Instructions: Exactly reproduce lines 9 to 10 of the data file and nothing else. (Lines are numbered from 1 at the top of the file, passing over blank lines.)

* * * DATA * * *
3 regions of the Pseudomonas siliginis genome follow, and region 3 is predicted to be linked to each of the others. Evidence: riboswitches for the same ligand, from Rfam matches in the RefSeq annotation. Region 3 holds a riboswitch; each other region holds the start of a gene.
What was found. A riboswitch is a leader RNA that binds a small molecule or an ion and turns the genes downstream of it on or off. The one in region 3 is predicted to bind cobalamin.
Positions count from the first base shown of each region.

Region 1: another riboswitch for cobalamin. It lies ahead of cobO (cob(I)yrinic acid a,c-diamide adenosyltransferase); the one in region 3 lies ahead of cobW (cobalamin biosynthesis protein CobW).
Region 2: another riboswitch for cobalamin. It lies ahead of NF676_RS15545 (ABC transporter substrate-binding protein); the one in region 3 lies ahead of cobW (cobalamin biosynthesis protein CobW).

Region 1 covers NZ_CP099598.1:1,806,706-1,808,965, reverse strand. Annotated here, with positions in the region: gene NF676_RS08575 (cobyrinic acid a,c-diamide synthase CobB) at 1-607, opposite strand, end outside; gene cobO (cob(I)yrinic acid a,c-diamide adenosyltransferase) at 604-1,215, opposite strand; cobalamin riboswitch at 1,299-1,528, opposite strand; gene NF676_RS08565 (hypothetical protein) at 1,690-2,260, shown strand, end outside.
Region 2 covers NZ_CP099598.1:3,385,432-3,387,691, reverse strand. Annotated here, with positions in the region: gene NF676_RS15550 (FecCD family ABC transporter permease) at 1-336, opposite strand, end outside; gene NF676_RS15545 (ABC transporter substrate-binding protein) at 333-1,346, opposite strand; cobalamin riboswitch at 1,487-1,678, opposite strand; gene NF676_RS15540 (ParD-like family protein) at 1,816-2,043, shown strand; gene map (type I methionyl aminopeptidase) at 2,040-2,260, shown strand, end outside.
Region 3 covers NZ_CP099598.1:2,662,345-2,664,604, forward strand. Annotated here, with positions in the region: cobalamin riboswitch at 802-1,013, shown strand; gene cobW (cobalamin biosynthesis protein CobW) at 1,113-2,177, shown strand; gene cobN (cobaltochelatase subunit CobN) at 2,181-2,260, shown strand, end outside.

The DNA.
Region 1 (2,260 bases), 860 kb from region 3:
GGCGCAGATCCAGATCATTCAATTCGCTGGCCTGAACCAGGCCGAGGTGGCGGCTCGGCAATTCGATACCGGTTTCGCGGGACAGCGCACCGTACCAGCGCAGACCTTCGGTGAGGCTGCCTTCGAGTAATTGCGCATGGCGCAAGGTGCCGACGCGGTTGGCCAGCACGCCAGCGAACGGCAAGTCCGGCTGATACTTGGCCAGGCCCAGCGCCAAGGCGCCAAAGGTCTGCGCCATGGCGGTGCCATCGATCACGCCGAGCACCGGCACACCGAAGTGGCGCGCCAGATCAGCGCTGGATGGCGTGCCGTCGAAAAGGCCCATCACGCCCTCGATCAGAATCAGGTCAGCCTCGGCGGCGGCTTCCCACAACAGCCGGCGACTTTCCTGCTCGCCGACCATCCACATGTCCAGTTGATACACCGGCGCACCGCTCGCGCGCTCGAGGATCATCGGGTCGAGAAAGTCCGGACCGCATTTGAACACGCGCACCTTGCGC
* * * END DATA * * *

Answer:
The DNA.
Region 1 (2,260 bases), 860 kb from region 3: